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Artist removes his winning 'Paper Clips' sculpture with eyes on Michigan

By: WARREN EPSTEIN
September 7, 2010
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photo - Artist Chris Weed, right, worked Tuesday to remove his sculpture, Red Paper Clips, from outside the Plaza of the Rockies. He said he's moving the sculpture to Grand Rapids, Mich.  Photo by MARK REIS, THE GAZETTE
Artist Chris Weed, right, worked Tuesday to remove his sculpture, Red Paper Clips, from outside the Plaza of the Rockies. He said he's moving the sculpture to Grand Rapids, Mich. Photo by MARK REIS, THE GAZETTE 

Moving around a couple of paper clips.

Sounds easy, right? Not when those paper clips are 23-feet long and weigh several tons.

Artist Chris Weed rented a crane with a 95-foot boom to move his fire-engine red giant “Paper Clips” sculpture from the front of the Plaza of the Rockies on Tuesday.

He didn’t want to. He said he tried to sell them at what he says was a ridiculously discounted price, to anyone who would keep them downtown. He wants $150,000 for the piece but won’t say what his discount was.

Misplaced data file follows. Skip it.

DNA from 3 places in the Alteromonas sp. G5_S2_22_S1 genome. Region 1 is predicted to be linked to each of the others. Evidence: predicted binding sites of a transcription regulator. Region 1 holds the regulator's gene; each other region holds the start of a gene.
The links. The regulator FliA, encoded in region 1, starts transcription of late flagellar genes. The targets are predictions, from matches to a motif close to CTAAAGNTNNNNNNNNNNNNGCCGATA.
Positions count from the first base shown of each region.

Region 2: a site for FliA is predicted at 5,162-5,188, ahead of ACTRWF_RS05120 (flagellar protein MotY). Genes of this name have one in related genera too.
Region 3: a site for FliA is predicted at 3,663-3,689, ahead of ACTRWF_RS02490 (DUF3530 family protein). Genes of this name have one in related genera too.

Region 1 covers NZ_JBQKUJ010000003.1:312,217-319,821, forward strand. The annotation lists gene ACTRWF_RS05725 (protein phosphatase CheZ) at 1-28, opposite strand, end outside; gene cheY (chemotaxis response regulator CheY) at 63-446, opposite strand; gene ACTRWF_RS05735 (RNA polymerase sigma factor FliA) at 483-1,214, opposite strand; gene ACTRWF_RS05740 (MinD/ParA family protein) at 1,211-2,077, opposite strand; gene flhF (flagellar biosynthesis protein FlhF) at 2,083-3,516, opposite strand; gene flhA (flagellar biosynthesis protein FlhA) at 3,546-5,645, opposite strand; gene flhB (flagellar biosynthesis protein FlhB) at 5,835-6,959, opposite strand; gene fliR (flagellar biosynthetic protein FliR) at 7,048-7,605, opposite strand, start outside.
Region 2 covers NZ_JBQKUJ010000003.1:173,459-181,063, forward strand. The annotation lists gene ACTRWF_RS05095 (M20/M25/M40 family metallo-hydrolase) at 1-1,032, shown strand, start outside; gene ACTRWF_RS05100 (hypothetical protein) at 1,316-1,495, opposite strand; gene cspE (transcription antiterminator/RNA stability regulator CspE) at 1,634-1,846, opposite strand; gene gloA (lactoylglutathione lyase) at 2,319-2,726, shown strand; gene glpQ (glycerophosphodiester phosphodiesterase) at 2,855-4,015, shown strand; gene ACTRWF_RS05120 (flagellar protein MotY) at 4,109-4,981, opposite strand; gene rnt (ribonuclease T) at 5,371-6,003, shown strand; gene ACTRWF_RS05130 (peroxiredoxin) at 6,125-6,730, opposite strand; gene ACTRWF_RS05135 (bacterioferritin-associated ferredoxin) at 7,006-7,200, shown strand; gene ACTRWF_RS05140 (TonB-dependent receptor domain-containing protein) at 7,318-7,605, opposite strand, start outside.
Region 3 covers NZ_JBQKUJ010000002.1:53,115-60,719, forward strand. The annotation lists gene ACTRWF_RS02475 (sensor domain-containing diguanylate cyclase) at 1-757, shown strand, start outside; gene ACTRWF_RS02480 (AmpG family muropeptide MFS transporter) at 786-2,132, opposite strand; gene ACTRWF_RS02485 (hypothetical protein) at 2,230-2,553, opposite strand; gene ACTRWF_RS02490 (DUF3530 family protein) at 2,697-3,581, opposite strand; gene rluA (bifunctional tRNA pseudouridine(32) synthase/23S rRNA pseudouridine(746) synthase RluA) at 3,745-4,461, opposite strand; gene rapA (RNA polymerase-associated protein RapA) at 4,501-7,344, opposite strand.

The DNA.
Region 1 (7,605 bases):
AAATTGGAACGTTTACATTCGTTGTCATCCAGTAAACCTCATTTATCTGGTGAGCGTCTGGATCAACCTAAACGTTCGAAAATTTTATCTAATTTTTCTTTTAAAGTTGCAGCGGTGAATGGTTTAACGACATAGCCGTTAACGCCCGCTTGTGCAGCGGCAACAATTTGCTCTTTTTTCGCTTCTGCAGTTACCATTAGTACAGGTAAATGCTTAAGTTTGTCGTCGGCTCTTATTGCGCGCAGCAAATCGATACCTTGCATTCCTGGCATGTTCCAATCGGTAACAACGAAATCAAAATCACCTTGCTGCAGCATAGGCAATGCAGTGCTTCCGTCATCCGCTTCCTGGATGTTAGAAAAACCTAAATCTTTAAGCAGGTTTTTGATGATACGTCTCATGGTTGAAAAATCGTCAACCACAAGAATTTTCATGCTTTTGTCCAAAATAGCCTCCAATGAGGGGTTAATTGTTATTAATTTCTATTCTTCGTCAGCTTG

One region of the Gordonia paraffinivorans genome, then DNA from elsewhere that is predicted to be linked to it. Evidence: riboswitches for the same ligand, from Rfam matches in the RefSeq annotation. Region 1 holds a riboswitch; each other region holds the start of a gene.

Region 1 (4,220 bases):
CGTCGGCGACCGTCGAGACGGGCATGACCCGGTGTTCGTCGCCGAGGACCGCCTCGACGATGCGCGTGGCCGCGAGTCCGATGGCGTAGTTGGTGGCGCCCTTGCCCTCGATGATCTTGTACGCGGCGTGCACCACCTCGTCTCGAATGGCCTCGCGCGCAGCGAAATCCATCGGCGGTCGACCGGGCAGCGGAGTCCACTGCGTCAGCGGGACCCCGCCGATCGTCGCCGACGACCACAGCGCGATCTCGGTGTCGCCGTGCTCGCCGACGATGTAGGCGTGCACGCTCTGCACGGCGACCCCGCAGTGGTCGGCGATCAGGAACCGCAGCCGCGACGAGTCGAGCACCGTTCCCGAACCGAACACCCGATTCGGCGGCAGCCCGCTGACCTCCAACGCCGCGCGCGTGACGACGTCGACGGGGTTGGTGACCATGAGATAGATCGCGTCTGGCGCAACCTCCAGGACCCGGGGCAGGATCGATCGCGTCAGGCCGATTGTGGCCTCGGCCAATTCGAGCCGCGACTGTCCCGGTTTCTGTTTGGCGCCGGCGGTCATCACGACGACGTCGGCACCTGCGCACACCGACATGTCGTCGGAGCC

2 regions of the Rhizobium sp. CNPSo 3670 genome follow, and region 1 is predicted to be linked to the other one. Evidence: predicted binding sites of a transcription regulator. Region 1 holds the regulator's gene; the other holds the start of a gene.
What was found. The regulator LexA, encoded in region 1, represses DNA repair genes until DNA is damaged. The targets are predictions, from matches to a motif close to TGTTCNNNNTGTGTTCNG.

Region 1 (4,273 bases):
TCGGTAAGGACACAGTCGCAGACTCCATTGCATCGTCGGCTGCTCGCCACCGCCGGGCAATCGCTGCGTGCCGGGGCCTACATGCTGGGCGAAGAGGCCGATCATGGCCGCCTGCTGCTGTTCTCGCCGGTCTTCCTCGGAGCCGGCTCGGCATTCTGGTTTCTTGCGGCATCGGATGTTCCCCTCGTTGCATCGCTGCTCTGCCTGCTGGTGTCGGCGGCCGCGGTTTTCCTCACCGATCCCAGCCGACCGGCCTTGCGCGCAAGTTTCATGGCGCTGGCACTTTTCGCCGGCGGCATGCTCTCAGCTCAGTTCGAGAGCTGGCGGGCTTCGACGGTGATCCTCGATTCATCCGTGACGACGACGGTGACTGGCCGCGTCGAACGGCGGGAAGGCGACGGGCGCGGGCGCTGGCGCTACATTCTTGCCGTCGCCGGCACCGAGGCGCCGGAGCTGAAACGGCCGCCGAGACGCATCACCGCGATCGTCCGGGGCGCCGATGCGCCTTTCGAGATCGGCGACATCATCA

“Nobody took my offer,” he said as he maneuvered one of the bright red giants.

Weed plans to spend $6,000 to enter the piece in ArtPrize, an art contest in Grand Rapids, Mich. The first prize in the contest is $250,000.

“It’s a gamble,” Weed said. “But in my gut, I feel it’ll be worth it.”

The huge paper clips have towered on south Tejon Street since they took first place in the 2009 Art on the Street contest. Most artists remove their pieces after the summer of the competition. But Weed’s pieces tend to be so large, he tries to sell them while they’re in place, which has been tricky.

His askew, distorted giant door, titled “My Surreal World,” just north of the Pikes Peak Center, has been for sale for $50,000 since it took third place in the 2007 Art on the Streets. He plans to move it by December.

“If people think you’ll show your art for free all the time, they’ll never pay for it,” Weed said.

The shame is that he’s loved the placement of those pieces: the door on a small mound, with Pikes Peak in the background, the paper clips in front of a brick skyscraper that happens to house the Cultural Office of the Pikes Peak region.

From her first floor office, COPPeR executive director Bettina Swigger looked like she was going to cry as she watched the crane taking down “Paper Clips.”

“ We probably know more than anybody the joy these have brought to people,” she said.

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